How Ohio's minimum wage stacks up
Ohio saw a jump in its minimum wage on New Year's Day, but the Buckeye State still trails much of the nation.
State of play: Since 2006, Ohio has gradually (and automatically) raised its minimum wage each year to match inflation.
- It's now $9.30 per hour for non-tipped employees, up from $8.80 in 2021.
- The 50-cent increase is the biggest one-year increase since the 2006 constitutional amendment passed.
- Tipped employees now make $4.65 per hour, up from $4.40.
Yes, but: This minimum wage law only applies to businesses with gross receipts over $342,000 in a year — those with less can pay the federal minimum wage of $7.25 per hour.
Driving the news: Ohio is among 25 states with an increased minimum wage in 2022, Axios' Oriana Gonzalez reports.
The big picture: Ohio's minimum wage ranks 27th in the U.S., just behind Michigan ($9.87/hour).
- Neighboring Kentucky, Pennsylvania and Indiana follow the national minimum wage of $7.25 instead of setting their own.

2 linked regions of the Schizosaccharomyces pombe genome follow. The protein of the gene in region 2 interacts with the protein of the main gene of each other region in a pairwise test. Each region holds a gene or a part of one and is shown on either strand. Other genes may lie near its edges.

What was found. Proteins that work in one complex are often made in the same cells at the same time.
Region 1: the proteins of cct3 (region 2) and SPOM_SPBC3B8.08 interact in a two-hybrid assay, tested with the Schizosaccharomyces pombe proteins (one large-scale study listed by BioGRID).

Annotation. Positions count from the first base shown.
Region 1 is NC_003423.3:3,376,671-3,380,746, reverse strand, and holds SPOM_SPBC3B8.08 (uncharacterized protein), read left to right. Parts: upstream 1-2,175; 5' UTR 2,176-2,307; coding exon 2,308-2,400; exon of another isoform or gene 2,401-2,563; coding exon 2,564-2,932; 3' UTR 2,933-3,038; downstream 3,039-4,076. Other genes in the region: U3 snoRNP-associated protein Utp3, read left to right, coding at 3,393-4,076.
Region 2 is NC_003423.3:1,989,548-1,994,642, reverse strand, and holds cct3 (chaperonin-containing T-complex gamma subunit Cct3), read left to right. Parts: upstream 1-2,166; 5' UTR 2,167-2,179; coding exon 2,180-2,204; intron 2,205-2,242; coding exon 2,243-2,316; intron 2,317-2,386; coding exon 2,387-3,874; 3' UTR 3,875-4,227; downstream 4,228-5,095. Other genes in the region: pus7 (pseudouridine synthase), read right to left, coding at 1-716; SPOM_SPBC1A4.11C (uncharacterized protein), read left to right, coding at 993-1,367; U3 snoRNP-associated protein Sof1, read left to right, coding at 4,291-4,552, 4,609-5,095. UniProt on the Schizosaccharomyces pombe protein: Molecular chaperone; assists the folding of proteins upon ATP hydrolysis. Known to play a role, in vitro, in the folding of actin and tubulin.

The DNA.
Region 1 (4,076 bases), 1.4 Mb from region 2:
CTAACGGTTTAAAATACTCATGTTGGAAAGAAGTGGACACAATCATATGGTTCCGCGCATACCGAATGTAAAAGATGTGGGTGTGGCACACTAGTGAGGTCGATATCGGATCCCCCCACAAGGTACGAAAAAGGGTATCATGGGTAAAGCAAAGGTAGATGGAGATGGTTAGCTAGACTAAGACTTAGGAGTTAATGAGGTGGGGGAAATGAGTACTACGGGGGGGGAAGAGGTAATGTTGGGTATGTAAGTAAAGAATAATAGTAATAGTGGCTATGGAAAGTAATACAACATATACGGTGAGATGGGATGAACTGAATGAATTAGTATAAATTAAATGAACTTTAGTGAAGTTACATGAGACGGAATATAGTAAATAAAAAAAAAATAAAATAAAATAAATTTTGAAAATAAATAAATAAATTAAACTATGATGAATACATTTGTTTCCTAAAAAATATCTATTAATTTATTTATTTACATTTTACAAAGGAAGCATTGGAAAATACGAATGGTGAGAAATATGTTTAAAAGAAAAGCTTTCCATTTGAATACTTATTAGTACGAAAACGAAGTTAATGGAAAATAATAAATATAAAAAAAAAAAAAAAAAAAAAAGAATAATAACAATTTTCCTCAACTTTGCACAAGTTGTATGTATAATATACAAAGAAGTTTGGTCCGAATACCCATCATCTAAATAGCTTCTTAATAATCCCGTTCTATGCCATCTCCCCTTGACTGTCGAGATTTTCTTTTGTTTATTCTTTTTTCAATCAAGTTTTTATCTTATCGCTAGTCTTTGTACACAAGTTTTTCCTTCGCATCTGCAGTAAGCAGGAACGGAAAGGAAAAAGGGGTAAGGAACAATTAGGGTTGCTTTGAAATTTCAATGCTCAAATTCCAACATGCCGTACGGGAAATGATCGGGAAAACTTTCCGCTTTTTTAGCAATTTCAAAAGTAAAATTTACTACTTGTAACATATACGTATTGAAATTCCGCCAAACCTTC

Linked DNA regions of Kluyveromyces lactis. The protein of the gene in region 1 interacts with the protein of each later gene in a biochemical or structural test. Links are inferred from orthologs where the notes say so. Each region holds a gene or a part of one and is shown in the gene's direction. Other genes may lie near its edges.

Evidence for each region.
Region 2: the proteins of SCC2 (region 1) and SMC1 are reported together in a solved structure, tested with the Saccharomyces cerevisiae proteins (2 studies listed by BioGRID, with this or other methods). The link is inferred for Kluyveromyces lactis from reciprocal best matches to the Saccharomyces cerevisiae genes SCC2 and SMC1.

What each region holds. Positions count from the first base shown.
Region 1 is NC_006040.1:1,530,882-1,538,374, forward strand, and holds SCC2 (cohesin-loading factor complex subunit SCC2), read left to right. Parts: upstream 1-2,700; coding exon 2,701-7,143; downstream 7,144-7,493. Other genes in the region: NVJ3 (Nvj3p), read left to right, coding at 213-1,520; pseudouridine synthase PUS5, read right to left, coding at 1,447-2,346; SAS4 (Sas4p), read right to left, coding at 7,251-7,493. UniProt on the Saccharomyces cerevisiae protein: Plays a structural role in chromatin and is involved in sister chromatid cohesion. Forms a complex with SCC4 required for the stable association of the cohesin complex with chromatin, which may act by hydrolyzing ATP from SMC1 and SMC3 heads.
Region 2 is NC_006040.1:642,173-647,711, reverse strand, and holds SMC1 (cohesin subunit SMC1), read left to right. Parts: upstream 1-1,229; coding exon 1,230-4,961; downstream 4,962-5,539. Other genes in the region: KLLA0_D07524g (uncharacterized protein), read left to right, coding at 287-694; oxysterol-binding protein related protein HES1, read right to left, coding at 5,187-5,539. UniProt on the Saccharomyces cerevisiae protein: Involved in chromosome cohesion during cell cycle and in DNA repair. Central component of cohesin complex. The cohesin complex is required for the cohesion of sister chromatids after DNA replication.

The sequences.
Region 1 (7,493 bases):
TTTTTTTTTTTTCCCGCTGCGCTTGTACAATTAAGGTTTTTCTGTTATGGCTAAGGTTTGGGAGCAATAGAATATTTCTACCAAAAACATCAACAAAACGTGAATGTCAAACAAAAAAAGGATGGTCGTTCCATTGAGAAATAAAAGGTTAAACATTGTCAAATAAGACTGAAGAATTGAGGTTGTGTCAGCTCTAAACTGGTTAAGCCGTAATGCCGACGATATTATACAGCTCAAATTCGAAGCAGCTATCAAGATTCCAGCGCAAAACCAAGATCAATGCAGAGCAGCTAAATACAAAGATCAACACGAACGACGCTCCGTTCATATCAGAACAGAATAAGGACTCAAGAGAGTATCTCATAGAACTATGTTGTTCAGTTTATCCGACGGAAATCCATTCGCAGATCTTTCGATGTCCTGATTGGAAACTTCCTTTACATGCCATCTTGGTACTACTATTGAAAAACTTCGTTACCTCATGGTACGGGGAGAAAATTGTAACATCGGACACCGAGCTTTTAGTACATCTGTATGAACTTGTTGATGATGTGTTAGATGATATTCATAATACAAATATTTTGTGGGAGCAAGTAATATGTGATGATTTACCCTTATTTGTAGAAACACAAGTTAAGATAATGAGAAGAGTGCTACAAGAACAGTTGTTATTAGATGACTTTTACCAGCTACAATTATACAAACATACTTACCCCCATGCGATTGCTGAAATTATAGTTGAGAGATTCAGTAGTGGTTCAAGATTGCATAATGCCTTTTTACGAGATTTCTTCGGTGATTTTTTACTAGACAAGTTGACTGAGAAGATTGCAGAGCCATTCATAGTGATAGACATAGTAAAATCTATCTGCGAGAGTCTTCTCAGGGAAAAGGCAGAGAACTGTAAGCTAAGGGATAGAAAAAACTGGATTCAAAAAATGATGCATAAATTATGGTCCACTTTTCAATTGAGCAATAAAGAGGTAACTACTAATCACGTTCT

The latest: Advocates here continue to advocate for a higher hourly wage.
- Ohio Democrats introduced two bills this session to increase the minimum wage to $15 an hour by 2027, but neither have made legislative progress in the Republican-controlled Ohio General Assembly.
- Left-leaning research group Policy Matters Ohio reports 1.6 million residents would benefit from an increase to $15 an hour, especially women and people of color.
Flashback: A 2020 effort to raise minimum wage to $13 via constitutional referendum was halted after organizers struggled to collect signatures during the pandemic's early months.
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